"It’s unfortunate because the couple of times I felt good (at the plate) an injury has come, first I hurt my back a little bit and now the ankle," Diaz said through interpreter Josue Peley. "When you go down to the minors you have a chance to look at yourself a little bit and try to work towards the middle of the field. That’s the stuff I worked on and hopefully it transfers over here."

Grichuk, meanwhile, struggled to a .106/.208/.227 batting line before his injury and focused on tweaking his batting stance during his rehab, seeking to be more upright at the plate as opposed to squatting too far the way he did earlier, causing too much loft in his swing.

"That’s partly what we were thinking," he said. "Balls that were elevated I wasn’t able to get on top of them because I was coming up. When you come up, your bat has to do something and it goes down. I was coming down from under the ball to try to get on top of the ball and it’s a tough thing to do when you have guys throwing 95-100 every night. Standing up taller will give me a lot cleaner bat path, staying above the ball and be able to come down to the ball."

Grichuk started the season as the everyday right-fielder but Gibbons wouldn’t say precisely how he’d be deployed right now, although with Steve Pearce also out he’s likely to be the platoon partner for Curtis Granderson with Teoscar Hernandez having earned himself regular at-bats.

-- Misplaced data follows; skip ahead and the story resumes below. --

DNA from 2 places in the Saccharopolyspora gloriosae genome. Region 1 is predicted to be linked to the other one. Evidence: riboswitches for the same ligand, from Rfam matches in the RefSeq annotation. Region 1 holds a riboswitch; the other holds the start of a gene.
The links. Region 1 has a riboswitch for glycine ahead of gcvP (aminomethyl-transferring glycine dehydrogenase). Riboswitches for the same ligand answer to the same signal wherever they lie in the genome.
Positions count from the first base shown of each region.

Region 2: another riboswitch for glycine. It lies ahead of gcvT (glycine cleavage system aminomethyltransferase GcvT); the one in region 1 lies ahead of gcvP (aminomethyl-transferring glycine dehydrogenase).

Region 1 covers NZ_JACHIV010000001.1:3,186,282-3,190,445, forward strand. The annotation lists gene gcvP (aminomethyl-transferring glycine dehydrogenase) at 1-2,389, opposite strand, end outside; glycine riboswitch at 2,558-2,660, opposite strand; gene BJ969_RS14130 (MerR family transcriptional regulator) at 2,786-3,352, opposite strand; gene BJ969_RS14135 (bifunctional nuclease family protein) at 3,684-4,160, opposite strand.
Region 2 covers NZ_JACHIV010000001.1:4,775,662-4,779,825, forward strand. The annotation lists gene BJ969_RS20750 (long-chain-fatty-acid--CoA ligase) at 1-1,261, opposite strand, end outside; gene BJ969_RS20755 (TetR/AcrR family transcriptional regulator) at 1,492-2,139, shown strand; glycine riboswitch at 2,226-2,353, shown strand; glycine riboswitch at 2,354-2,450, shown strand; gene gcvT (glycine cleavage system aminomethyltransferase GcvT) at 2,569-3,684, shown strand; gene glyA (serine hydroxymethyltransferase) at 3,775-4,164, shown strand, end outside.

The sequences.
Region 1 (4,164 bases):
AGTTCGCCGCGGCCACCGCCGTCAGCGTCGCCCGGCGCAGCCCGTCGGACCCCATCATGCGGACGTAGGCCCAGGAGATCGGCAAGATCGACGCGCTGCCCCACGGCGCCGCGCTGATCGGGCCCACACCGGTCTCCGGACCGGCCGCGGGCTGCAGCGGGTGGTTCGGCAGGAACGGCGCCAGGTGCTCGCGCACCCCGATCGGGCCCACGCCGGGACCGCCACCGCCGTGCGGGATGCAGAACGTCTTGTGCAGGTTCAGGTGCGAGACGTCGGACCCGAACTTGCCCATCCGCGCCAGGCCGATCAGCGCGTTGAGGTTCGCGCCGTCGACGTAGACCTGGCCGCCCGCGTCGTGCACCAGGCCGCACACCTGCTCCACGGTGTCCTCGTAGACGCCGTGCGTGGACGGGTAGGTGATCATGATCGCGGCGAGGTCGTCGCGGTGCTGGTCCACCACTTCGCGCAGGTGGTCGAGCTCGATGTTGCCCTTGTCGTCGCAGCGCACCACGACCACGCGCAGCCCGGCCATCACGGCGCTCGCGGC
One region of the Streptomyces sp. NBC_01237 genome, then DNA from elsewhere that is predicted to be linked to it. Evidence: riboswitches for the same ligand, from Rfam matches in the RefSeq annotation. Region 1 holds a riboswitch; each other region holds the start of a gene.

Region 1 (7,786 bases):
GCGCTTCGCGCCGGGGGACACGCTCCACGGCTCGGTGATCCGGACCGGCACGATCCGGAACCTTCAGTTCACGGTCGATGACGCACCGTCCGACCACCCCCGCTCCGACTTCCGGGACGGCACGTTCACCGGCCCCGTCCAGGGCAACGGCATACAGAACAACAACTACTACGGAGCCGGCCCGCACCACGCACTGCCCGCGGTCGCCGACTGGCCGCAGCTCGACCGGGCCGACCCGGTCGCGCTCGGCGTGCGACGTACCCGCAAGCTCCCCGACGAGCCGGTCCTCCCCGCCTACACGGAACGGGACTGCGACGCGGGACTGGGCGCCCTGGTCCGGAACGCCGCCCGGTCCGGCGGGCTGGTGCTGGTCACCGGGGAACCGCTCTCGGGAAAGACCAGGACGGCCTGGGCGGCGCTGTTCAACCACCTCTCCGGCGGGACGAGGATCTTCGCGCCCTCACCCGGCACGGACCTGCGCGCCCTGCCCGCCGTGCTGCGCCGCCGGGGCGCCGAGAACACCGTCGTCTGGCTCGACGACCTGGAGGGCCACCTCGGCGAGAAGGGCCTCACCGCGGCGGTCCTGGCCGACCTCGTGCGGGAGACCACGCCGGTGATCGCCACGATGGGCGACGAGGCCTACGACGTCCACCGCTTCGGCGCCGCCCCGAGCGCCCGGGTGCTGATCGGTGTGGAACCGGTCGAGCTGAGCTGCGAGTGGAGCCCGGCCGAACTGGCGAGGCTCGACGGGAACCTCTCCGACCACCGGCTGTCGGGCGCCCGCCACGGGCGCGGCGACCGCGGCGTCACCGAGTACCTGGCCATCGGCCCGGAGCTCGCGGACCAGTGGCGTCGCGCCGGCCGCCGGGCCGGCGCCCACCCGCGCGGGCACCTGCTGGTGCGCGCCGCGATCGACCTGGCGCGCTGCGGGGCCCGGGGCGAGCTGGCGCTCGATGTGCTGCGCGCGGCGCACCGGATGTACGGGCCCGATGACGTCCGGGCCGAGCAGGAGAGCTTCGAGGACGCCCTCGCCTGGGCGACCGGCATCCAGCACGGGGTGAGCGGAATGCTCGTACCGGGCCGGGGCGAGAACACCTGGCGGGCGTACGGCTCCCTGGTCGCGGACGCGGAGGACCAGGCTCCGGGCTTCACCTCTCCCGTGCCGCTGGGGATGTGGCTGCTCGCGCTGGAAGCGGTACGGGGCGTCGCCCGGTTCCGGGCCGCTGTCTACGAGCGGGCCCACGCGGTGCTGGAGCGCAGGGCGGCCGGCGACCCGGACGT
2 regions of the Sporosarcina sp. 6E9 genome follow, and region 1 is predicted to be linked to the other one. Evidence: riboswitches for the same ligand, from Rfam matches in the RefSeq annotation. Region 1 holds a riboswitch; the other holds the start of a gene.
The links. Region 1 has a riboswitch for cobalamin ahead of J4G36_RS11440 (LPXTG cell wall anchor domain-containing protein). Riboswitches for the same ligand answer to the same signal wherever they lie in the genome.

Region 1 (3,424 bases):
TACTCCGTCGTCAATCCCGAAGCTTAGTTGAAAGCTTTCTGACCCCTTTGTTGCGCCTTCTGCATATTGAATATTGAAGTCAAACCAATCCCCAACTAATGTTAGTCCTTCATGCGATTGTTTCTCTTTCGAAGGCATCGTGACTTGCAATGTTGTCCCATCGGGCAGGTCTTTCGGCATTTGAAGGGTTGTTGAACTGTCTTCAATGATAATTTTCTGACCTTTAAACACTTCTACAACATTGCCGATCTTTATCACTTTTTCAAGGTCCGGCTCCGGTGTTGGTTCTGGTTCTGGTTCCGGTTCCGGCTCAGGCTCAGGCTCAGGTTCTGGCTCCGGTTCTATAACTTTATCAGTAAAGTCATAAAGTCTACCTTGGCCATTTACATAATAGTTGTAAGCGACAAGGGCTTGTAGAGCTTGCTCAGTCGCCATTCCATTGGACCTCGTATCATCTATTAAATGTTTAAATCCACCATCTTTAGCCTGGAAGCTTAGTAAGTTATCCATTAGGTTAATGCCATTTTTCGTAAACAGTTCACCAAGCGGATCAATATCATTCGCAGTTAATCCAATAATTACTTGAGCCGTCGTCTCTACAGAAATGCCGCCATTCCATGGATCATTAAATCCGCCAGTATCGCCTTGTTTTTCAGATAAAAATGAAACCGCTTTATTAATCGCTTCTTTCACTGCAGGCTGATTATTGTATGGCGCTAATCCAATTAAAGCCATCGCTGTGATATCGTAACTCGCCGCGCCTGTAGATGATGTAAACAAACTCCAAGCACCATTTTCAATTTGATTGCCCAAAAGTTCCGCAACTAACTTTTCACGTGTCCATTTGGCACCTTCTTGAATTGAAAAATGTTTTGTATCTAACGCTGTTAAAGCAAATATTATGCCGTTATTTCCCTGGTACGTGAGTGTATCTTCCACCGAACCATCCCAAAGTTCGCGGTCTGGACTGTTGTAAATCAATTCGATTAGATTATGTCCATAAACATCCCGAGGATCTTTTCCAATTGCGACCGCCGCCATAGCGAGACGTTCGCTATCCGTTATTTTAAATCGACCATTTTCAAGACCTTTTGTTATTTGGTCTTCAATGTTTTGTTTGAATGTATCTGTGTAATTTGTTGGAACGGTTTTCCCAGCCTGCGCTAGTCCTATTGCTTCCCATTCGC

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If that’s indeed the case – "We’ll see how that all goes," was all Gibbons offered on the matter – Grichuk said he’d work to earn more playing time after a star-crossed beginning that included wrist and oblique injuries that held him back during the spring.

"I’m not one to try to make excuses. Maybe, maybe not," he said when asked if the lack of Grapefruit League reps may have impacted him. "I think starting the year, I felt like, two weeks in I was hitting .070 or something but I felt good at the plate. I felt like I was squaring the ball up, just up. I didn’t feel bad. A lot of times when players get into slumps, they start losing confidence and losing focus, panicking and trying to find a hit. I wasn’t doing that. It kind of showed me that no, it didn’t affect me.

"Maybe it did and I’m just trying not to let it get to me, but I felt pretty good and obviously it got away a little bit toward the end before I left. Maybe it did, maybe it didn’t."

SHORT HOPS: Marcus Stroman (shoulder) threw a bullpen Wednesday and will throw another Saturday before he’s reassessed for his next steps. … Troy Tulowitzki (bone spurs both heels) is running without issue and he’ll continue progressions with both his running and his fielding. … Steve Pearce (oblique) is progressing slowly. … The Blue Jays’ July 8 home date with the New York Yankees has been moved from a 1:07 p.m. start to an 8:05 p.m. first pitch after ESPN selected the contest for Sunday Night Baseball telecast. Sportsnet will still air the game in Canada. … John Gibbons on Dwight Smith Jr.: "He’s showed a lot of people a lot of things. I think he can do the job, there’s just no spot right now. He’s a pro."